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Outcomes Following Supination-Inversion Ankle Fractures in Children
Nathan Bascom, BS1, Charles T. Mehlman, DO, MPH2, Jamie R. Denning, MD2, Shital N. Parikh, MD2, Katherine Schroeder, MD3. 1Ohio University College of Medicine, Athens, OH, USA, 2Cincinnati Children's Hospital Medical Center, Cincinnati, OH, USA, 3University of Cincinnati College of Medicine, Cincinnati, OH, USA.

Background: This study analyzed the clinical and radiographic outcomes following the most common ankle fracture pattern in children: Dias-Tachdjian supination-inversion injuries.

Methods: We performed a chart and x-ray review of patients who sustained supination-inversion type II injuries from 2003-2014. Inclusion criteria were skeletally immature patients with radiographic follow-up of: a) one year, or b) 6 months with obvious growth resumption as indicated by Park-Harris growth lines parallel to the physis. Fracture displacement was recorded. Evidence of growth disturbance and other complications were sought. Patients were contacted by phone to complete the FAOS (Foot and Ankle Outcome Score).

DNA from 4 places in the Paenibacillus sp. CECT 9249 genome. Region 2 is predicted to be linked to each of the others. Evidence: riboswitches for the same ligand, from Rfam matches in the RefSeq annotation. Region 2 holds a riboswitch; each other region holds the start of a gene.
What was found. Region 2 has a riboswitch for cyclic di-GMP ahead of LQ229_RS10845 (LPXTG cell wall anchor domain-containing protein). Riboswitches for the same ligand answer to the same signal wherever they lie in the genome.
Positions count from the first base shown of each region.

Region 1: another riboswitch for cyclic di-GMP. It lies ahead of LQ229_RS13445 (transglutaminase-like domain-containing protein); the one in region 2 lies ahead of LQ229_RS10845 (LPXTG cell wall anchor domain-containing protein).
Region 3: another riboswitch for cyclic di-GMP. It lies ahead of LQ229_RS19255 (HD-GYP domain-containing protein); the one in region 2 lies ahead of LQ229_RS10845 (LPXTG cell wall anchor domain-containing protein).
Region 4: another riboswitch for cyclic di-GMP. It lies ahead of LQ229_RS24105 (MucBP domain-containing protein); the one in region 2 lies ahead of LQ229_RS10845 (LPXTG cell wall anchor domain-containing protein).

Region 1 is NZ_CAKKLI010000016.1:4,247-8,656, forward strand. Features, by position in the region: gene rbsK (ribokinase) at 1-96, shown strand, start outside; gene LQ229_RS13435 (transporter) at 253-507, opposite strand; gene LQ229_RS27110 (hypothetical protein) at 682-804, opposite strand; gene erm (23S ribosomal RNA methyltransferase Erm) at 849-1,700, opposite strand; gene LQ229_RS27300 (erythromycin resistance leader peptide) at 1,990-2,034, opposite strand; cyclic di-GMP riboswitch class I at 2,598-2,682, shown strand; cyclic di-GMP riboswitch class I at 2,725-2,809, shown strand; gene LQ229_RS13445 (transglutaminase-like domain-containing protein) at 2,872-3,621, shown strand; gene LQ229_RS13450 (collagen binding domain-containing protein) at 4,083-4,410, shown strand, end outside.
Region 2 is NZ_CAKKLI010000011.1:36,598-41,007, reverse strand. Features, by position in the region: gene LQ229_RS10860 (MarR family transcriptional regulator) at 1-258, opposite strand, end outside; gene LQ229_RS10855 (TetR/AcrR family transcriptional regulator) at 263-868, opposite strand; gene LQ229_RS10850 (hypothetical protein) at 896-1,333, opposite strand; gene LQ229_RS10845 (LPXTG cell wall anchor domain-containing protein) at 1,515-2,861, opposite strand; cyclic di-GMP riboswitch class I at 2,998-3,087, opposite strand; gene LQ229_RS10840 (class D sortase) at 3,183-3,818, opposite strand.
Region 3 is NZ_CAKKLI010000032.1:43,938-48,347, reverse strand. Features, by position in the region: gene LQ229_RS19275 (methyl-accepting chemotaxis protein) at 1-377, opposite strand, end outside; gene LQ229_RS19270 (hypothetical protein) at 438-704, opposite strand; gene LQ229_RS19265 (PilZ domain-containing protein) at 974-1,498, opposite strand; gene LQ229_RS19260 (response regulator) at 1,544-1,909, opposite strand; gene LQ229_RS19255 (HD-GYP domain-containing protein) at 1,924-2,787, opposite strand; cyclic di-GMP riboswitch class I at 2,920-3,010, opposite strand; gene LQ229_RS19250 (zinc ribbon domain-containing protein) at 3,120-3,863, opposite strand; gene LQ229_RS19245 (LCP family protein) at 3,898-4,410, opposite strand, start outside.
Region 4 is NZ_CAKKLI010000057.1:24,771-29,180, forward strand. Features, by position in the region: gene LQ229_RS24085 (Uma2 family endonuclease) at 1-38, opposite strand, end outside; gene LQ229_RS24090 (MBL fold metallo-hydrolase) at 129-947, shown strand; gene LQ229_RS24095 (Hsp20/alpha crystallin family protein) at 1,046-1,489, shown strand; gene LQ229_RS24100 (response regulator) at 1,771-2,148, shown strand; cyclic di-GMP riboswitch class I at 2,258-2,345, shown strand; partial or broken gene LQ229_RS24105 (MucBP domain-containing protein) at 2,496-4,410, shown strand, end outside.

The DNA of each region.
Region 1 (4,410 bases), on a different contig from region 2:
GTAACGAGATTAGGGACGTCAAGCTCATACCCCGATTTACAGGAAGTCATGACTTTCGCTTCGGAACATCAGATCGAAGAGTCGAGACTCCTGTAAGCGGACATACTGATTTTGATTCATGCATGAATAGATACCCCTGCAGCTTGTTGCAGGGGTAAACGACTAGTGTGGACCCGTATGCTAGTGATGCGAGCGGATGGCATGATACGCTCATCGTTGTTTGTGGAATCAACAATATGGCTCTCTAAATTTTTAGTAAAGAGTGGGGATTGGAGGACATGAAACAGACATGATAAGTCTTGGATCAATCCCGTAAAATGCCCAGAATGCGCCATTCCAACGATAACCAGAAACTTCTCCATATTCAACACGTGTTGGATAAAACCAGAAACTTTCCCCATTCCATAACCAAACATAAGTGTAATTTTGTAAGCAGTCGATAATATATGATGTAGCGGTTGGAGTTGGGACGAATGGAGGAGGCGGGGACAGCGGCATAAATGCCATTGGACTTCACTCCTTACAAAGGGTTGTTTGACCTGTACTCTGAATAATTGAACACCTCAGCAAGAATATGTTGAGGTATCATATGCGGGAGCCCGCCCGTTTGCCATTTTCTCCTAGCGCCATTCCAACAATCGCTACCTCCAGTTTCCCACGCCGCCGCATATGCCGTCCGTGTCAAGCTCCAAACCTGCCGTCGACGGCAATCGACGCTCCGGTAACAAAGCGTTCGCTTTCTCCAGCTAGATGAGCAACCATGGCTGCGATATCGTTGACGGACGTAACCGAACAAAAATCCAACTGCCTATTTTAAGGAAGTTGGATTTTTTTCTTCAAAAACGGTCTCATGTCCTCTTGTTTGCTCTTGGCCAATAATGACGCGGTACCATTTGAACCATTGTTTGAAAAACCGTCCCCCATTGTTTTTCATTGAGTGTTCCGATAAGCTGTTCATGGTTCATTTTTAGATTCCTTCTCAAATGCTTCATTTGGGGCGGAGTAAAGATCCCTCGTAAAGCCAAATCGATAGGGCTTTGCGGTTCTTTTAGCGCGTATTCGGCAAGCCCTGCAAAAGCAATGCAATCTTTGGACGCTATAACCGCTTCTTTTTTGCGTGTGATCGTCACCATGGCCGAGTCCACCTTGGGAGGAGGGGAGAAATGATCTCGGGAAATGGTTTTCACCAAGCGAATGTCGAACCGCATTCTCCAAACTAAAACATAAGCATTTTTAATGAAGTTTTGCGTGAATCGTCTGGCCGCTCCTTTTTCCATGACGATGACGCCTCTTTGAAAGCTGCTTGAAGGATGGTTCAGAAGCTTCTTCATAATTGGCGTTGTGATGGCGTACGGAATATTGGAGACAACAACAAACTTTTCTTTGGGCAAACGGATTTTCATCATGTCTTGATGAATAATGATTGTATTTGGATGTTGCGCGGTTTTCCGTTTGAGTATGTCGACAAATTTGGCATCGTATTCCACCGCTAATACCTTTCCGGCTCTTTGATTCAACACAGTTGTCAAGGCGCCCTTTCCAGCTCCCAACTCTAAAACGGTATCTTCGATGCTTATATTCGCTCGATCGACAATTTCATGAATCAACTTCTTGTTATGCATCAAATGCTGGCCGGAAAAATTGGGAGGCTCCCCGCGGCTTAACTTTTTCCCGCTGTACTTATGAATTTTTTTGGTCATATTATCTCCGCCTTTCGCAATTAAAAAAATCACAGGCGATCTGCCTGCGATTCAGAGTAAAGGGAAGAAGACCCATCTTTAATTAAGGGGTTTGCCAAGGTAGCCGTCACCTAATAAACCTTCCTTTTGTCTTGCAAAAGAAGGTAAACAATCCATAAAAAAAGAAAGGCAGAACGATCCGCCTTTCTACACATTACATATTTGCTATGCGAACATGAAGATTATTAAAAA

Results: There were 47 patients in the surgical group and 7 in the non-surgical group. The average surgical group age was 12 yrs (range 7-15 yrs) and the average non-surgical age was 11 yrs (range 6-14.5 yrs). There was a 15% (7/47) major complication rate in the surgical group. Fisher Exact test revealed that there was a significantly (p=0.025) higher rate of complications in the non-surgical group (57%, 4/7). There was a significantly higher (p=0.019) rate of complications in the surgical group when post-operative fracture displacement was > 2 millimeters. No significant differences in FAOS scores were detected.

Conclusions: When comparing surgical and non-surgical treatment of supination-inversion type II injuries we found a statistically higher complication rate with non-surgical treatment.

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